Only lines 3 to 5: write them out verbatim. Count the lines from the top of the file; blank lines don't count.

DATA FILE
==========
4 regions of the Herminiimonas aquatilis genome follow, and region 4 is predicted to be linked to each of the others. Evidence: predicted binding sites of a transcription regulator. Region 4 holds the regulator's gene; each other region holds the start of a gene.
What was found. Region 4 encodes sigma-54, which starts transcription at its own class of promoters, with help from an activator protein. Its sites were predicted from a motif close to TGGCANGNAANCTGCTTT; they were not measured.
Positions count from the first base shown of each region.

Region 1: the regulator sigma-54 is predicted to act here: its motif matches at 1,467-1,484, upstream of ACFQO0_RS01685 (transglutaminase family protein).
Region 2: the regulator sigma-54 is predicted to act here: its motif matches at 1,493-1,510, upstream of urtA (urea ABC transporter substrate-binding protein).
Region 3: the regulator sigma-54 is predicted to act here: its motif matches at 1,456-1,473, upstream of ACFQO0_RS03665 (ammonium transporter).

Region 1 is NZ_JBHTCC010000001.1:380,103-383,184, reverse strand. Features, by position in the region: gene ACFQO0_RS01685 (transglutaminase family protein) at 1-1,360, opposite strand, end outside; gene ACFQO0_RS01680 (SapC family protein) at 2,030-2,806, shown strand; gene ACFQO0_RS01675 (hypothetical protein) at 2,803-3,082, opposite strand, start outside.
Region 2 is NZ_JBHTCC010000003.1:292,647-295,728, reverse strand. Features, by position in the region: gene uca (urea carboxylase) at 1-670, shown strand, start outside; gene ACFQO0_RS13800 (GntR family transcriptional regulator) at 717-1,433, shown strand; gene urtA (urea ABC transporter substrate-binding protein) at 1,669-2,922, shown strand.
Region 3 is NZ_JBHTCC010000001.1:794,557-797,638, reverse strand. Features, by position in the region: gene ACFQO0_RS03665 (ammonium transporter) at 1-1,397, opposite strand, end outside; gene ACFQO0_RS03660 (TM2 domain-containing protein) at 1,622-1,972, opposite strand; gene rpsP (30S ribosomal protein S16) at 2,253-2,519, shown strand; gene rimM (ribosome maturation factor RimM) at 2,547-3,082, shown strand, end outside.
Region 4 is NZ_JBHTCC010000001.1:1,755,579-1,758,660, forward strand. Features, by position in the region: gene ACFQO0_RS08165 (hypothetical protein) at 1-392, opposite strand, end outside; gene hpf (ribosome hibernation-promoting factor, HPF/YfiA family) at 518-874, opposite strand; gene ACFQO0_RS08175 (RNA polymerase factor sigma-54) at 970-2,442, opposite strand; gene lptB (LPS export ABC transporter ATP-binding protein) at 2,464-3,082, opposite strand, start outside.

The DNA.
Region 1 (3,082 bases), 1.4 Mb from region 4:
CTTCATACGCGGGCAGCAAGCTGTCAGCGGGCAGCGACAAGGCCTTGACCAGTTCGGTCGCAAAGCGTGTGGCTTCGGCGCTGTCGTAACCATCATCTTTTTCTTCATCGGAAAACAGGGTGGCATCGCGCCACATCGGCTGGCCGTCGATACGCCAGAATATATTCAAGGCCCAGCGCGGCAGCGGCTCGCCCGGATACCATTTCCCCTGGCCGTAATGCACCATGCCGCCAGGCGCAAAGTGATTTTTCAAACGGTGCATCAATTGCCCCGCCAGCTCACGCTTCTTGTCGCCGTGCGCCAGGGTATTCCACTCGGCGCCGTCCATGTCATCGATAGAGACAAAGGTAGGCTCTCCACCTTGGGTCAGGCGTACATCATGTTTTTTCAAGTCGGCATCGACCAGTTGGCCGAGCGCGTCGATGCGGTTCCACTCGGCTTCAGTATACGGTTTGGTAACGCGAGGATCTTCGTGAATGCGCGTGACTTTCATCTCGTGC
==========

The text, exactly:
Positions count from the first base shown of each region.

Region 1: the regulator sigma-54 is predicted to act here: its motif matches at 1,467-1,484, upstream of ACFQO0_RS01685 (transglutaminase family protein).
Region 2: the regulator sigma-54 is predicted to act here: its motif matches at 1,493-1,510, upstream of urtA (urea ABC transporter substrate-binding protein).